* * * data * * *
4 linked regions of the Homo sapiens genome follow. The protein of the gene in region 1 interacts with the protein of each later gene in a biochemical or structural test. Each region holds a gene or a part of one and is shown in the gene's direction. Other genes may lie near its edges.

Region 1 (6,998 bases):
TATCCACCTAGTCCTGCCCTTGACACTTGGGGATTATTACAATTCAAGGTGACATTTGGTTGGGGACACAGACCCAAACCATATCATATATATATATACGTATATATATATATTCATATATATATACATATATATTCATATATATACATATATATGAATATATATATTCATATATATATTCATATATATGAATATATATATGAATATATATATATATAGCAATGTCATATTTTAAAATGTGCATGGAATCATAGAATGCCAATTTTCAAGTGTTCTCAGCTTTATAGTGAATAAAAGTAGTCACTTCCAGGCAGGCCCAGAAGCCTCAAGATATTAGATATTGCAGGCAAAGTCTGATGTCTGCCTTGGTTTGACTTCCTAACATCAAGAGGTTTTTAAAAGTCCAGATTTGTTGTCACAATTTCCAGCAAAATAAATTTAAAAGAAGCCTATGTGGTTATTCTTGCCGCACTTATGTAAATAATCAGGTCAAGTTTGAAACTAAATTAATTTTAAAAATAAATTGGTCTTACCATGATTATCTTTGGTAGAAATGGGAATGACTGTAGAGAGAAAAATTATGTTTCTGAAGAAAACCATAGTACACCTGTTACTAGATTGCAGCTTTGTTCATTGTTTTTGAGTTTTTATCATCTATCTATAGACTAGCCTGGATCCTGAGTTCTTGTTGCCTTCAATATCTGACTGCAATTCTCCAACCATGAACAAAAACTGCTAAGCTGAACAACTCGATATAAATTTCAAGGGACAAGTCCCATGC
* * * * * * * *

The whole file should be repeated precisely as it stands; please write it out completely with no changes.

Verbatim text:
4 linked regions of the Homo sapiens genome follow. The protein of the gene in region 1 interacts with the protein of each later gene in a biochemical or structural test. Each region holds a gene or a part of one and is shown in the gene's direction. Other genes may lie near its edges.

Region 1 (6,998 bases):
TATCCACCTAGTCCTGCCCTTGACACTTGGGGATTATTACAATTCAAGGTGACATTTGGTTGGGGACACAGACCCAAACCATATCATATATATATATACGTATATATATATATTCATATATATATACATATATATTCATATATATACATATATATGAATATATATATTCATATATATATTCATATATATGAATATATATATGAATATATATATATATAGCAATGTCATATTTTAAAATGTGCATGGAATCATAGAATGCCAATTTTCAAGTGTTCTCAGCTTTATAGTGAATAAAAGTAGTCACTTCCAGGCAGGCCCAGAAGCCTCAAGATATTAGATATTGCAGGCAAAGTCTGATGTCTGCCTTGGTTTGACTTCCTAACATCAAGAGGTTTTTAAAAGTCCAGATTTGTTGTCACAATTTCCAGCAAAATAAATTTAAAAGAAGCCTATGTGGTTATTCTTGCCGCACTTATGTAAATAATCAGGTCAAGTTTGAAACTAAATTAATTTTAAAAATAAATTGGTCTTACCATGATTATCTTTGGTAGAAATGGGAATGACTGTAGAGAGAAAAATTATGTTTCTGAAGAAAACCATAGTACACCTGTTACTAGATTGCAGCTTTGTTCATTGTTTTTGAGTTTTTATCATCTATCTATAGACTAGCCTGGATCCTGAGTTCTTGTTGCCTTCAATATCTGACTGCAATTCTCCAACCATGAACAAAAACTGCTAAGCTGAACAACTCGATATAAATTTCAAGGGACAAGTCCCATGC